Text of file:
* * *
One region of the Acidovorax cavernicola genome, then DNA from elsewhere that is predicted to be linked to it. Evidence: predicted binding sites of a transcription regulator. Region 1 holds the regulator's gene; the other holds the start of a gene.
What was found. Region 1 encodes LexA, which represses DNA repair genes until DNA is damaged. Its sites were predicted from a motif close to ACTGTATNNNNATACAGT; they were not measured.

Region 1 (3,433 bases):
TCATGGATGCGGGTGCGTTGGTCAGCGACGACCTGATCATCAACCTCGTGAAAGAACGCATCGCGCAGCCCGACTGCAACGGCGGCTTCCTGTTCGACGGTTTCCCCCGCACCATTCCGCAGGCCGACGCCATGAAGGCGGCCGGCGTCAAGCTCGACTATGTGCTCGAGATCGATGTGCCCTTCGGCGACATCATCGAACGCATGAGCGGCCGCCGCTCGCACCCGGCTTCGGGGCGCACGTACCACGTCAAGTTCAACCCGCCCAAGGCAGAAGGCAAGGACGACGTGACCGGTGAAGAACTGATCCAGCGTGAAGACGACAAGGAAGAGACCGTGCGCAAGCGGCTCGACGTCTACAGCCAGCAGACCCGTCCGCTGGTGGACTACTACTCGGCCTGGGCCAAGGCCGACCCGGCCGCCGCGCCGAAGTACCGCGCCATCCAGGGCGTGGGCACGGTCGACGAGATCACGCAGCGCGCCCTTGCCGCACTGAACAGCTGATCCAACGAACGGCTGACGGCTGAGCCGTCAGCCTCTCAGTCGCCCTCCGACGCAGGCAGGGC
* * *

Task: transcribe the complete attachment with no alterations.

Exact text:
One region of the Acidovorax cavernicola genome, then DNA from elsewhere that is predicted to be linked to it. Evidence: predicted binding sites of a transcription regulator. Region 1 holds the regulator's gene; the other holds the start of a gene.
What was found. Region 1 encodes LexA, which represses DNA repair genes until DNA is damaged. Its sites were predicted from a motif close to ACTGTATNNNNATACAGT; they were not measured.

Region 1 (3,433 bases):
TCATGGATGCGGGTGCGTTGGTCAGCGACGACCTGATCATCAACCTCGTGAAAGAACGCATCGCGCAGCCCGACTGCAACGGCGGCTTCCTGTTCGACGGTTTCCCCCGCACCATTCCGCAGGCCGACGCCATGAAGGCGGCCGGCGTCAAGCTCGACTATGTGCTCGAGATCGATGTGCCCTTCGGCGACATCATCGAACGCATGAGCGGCCGCCGCTCGCACCCGGCTTCGGGGCGCACGTACCACGTCAAGTTCAACCCGCCCAAGGCAGAAGGCAAGGACGACGTGACCGGTGAAGAACTGATCCAGCGTGAAGACGACAAGGAAGAGACCGTGCGCAAGCGGCTCGACGTCTACAGCCAGCAGACCCGTCCGCTGGTGGACTACTACTCGGCCTGGGCCAAGGCCGACCCGGCCGCCGCGCCGAAGTACCGCGCCATCCAGGGCGTGGGCACGGTCGACGAGATCACGCAGCGCGCCCTTGCCGCACTGAACAGCTGATCCAACGAACGGCTGACGGCTGAGCCGTCAGCCTCTCAGTCGCCCTCCGACGCAGGCAGGGC